So Spanish..Spanish is a language that I have learned in New York during one summer, but I cannot say, that I speak Spanish well. How have I learned Spanish: I was listening to news in Spanish, every day, practically every day I was listening to the United nations radio and after that – because I was working in a clothing store which is called Quicksilver, which is at Times square in New York, I spoke every day with my colleagues, this way learning the language. Before studying Spanish I spoke already very well Italian and so because I think Italian and Spanish are basically “cousins” when it comes to languages, when one knows one and is learning the other it actually not that difficult.

But, I have to say again, that the way I speak Spanish is nothing special and I know very well that I make mistakes and that basically my Spanish is a mix of Italian and Spanish. But I also have to say, that I can listen to the news without any problems, news about politics, about many different things and practically without any problems and I also need to say that I have never been in a Spanish speaking country, except for New York, where Spanish practically became an official language. I will speak French now.


So, French. I have learned the language when I was little with the sister of my grandmother. I forgot when I began the studies of this language. Maybe when I was 7-years old, I really do not remember any more. Just as with Spanish I know, that I don’t speak the language very well, but at the same time I can listen to news in French, what I think is..I think that the language of the news is very complicated and complex, so this for me is already pretty important to know – to be able to understand this language (the language of the news. I messed up.) So, I also have to say that exactly as with French I have never… I have been in France 3 times, but never for more than 3 weeks and this time is not enough to learn the language. It is enough to understand some of the grammar rules and maybe to start to speak a little, but is absolutely not enough to speak a language as I was speaking English in this recording (podcast), for instance. So.. there we go.. I will speak Slovak.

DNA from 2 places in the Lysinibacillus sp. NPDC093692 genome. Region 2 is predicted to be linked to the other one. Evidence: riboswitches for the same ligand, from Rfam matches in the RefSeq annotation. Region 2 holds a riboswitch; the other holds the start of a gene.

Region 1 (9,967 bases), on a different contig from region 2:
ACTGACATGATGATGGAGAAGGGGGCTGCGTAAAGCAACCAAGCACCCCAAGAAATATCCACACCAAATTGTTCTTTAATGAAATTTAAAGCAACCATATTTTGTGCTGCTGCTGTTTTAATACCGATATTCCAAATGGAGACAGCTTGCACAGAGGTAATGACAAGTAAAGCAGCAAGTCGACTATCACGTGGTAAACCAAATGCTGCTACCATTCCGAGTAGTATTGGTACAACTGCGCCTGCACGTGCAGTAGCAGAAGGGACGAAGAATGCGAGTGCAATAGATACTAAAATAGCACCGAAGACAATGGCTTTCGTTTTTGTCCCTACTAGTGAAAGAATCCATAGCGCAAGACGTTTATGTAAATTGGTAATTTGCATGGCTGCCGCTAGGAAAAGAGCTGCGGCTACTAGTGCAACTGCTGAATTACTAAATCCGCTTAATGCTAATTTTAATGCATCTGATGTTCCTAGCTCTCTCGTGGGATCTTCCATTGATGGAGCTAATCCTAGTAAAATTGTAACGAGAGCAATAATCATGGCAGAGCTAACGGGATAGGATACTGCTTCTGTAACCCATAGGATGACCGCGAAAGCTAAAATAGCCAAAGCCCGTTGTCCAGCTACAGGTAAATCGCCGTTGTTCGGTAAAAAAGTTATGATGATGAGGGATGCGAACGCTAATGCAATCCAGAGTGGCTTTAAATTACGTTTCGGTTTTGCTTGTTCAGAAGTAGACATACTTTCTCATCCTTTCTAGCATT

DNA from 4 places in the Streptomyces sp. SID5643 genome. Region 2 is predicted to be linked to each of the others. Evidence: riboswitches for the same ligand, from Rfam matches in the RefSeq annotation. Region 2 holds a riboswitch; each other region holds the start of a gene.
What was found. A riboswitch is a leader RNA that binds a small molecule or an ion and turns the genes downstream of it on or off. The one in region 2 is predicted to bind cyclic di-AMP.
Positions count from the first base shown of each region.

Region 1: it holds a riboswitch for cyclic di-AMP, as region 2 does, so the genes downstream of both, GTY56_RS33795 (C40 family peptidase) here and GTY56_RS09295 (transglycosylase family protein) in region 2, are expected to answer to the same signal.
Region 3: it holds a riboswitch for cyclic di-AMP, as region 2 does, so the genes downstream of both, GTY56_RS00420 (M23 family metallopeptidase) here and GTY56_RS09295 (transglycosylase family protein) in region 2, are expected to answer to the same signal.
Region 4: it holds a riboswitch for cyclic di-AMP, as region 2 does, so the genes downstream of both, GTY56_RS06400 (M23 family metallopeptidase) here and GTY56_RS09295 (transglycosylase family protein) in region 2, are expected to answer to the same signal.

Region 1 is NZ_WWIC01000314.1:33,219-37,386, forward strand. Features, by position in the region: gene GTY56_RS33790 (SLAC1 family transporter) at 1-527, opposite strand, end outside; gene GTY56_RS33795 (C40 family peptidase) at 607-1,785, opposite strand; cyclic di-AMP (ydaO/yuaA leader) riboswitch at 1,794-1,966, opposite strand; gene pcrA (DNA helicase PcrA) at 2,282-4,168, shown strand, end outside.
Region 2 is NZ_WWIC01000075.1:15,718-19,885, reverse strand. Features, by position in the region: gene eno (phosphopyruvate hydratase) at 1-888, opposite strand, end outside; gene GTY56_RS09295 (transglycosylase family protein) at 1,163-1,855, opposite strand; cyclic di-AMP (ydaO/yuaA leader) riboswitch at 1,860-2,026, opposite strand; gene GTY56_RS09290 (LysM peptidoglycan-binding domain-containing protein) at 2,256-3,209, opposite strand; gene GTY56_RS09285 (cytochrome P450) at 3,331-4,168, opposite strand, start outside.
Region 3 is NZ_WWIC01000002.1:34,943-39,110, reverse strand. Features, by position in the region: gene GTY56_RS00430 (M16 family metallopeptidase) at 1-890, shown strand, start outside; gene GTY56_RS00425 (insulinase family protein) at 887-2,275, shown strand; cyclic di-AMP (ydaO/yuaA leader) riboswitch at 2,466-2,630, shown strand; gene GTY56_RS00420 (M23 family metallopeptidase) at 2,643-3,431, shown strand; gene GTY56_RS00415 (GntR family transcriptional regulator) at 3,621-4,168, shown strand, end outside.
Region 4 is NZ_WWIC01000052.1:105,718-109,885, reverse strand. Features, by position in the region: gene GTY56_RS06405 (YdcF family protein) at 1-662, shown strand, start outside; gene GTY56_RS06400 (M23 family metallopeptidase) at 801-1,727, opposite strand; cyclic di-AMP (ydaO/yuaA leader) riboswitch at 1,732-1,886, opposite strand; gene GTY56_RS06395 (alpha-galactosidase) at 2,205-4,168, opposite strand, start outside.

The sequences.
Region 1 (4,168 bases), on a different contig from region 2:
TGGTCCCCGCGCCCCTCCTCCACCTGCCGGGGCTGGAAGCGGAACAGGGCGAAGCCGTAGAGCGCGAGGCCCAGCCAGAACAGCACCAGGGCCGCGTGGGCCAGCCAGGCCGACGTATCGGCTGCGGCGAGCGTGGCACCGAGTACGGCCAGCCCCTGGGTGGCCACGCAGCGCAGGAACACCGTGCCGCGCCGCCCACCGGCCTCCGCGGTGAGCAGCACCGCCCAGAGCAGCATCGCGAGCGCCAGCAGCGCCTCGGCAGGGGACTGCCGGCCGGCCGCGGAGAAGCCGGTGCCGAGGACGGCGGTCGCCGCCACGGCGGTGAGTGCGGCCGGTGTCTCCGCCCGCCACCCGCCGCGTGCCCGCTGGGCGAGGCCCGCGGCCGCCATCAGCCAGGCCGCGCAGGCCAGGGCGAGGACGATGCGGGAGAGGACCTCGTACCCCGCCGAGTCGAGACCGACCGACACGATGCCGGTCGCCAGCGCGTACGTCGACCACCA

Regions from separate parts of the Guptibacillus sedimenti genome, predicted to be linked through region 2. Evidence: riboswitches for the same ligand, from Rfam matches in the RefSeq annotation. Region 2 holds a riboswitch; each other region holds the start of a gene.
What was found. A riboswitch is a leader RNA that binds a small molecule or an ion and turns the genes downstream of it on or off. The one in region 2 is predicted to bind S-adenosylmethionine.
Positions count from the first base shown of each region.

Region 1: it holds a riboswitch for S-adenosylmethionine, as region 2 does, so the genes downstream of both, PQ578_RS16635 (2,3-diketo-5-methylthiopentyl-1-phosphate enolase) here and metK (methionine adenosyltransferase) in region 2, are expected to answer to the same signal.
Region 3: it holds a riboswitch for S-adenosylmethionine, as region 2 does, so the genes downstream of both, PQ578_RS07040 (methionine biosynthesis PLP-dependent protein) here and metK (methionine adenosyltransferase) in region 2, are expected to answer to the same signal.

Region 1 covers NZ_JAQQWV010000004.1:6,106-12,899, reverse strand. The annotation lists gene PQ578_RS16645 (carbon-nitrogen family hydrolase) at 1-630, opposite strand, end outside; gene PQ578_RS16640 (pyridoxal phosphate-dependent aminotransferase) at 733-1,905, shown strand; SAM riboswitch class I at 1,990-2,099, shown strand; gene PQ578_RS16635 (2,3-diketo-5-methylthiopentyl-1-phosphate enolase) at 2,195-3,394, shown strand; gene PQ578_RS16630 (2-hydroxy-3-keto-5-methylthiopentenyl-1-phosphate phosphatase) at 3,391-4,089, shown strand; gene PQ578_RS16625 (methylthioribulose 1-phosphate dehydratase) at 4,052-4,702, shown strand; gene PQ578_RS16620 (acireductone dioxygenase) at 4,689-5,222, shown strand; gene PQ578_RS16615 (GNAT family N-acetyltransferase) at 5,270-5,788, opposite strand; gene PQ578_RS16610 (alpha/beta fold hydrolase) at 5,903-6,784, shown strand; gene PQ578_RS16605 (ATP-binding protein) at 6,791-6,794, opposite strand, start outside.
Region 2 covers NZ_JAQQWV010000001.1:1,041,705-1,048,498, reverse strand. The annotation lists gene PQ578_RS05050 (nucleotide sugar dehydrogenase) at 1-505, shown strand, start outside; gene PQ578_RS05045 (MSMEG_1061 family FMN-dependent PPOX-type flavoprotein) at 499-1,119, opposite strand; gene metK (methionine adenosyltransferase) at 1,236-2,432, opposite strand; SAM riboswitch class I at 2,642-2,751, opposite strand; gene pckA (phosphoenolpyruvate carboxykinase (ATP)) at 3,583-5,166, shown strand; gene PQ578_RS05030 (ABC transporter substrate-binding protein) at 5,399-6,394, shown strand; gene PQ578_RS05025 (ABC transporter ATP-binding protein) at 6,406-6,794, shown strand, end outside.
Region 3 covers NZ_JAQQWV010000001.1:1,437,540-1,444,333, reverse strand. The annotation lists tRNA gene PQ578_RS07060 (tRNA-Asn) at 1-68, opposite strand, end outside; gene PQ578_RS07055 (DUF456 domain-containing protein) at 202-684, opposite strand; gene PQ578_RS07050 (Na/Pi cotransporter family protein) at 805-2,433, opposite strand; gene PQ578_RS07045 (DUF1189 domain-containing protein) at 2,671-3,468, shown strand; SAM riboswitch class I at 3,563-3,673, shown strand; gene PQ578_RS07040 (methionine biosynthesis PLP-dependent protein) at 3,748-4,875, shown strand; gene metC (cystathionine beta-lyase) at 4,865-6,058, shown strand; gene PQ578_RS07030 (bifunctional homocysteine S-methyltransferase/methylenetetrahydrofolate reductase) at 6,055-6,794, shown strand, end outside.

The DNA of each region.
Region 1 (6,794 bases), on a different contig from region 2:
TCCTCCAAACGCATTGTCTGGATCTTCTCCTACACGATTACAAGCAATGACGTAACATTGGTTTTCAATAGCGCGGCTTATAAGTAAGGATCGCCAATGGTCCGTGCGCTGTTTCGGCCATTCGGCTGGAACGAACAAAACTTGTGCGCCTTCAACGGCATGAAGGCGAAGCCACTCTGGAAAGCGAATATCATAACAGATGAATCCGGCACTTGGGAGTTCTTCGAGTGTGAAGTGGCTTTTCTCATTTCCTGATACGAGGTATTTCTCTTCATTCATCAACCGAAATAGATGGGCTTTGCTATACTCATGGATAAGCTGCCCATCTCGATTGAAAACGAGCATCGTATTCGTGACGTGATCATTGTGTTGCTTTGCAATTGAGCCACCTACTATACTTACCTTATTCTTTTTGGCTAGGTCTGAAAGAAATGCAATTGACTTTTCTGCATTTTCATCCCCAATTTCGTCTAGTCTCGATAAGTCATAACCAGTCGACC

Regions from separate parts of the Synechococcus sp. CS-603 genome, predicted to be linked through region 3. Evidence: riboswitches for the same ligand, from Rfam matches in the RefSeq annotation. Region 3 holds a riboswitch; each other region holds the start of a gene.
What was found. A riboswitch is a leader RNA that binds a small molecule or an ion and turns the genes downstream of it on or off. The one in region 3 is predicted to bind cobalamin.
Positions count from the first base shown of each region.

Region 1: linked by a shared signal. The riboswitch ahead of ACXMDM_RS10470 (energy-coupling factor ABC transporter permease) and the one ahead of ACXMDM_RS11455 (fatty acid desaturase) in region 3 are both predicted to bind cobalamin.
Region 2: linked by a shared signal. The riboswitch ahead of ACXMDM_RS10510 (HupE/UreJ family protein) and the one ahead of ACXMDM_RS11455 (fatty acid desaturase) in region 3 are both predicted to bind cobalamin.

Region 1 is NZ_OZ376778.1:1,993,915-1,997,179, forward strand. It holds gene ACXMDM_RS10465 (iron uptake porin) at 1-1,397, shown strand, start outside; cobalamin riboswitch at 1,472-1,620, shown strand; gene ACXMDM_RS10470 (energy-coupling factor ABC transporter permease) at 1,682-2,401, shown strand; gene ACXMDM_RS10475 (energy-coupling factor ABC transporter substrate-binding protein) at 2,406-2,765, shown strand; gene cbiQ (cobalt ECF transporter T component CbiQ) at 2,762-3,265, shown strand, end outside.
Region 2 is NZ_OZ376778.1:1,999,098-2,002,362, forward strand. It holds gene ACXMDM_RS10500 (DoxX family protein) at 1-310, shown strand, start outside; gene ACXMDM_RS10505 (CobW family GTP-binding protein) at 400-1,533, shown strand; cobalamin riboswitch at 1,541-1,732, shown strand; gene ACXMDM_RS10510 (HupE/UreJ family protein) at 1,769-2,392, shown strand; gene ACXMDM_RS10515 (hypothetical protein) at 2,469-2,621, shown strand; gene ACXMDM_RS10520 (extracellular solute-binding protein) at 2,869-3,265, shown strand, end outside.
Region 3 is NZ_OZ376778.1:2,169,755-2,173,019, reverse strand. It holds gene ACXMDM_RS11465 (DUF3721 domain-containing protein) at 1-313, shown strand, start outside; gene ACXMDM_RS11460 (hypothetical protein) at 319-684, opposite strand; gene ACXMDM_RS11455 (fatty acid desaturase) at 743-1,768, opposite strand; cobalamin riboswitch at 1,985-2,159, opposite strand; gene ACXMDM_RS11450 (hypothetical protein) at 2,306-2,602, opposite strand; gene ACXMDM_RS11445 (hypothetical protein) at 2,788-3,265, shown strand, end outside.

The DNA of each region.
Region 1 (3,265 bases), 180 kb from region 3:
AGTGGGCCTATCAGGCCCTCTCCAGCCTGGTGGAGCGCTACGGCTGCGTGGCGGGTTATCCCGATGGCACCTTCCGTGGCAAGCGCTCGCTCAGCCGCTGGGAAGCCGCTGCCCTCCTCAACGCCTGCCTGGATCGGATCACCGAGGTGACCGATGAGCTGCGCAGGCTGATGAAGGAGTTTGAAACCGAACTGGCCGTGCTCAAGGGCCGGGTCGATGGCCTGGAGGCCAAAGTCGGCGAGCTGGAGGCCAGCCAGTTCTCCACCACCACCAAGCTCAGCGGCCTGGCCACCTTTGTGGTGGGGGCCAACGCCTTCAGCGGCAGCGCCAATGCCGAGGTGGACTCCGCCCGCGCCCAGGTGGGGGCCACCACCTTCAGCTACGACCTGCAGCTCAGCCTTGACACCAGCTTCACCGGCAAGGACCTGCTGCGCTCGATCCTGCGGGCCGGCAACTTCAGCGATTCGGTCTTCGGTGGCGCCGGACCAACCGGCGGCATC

Finally I can use my native language. It is quite exhausting by the way to speak in this “official” manner and try to give the best possible performance in 10-11 languages, in such a short time, because it is quite stressful. If I would talk only to myself on my own (with no one listening), I would probably not make as many mistakes as I have done now. I did what I could. As my friend said: It doesn’t matter how well a person speaks a language, it will come out 60-70% worse when recorded.

I will try to speak Portuguese now, even though Portuguese is the language that I speak worst of all the languages I know, but I will try it nevertheless, because Portuguese – similarly to some of the other languages that I know – even though I cannot speak it very well, I can for instance understand the news and read books, what I personally think already is quite a big achievement for me.

Portuguese (almost):

I will speak in Portuguese, but I don’t speak Portuguese very well. I was never in Brazil, I was never in a place where Portuguese is spoken, but I am capable of understanding… I understand the news in Portuguese. Why do I always say that the news is so important? It is because the language of the news is very complicated. Very complicated. Words from Latin are used (this is probably the dumbest sentence in the entire recording…the majority of words in Portuguese are from Latin…) which …..


  1. I'm SO impressed. Thanks a lot for sharing this! This is truly inspiring.

  2. Jeff, thank you very much for the nice words. I did what I could.

  3. Vlado, I knew that you're good, but this is perfect!!!

  4. I wrote that: Zullo

  5. Zullo :))) Teba jak davno som nepocul! Dakujem!

  6. Dobree Vladimir :) Pekne sa to pocuva, poviem Ti, hlavne ma ta tvoja franina so spanielcinou prekvapila/potesila..len tak dalej, Stanka

  7. Ooo :) Dakujem velmi pekne! Ale az taky vykon to zase nebol:)

  8. Je ne trouve pas que ton français est aussi mauvais que ça.

  9. Franchaiment je pense que mon francais s'est peut-etre meme pire que ca:)

  10. j'apprends francais pour 2 mois et portugais pour 3, et je parle russe. vous est mon hero!!
    avez vous skype? mon courrier electronique es zapishivay mne pozhaluysta

  11. Привет Андрей,

    большое спасибо за так теплые слова.

    Если получится, сегодня Вам вышлу сообщение.

    всего доброго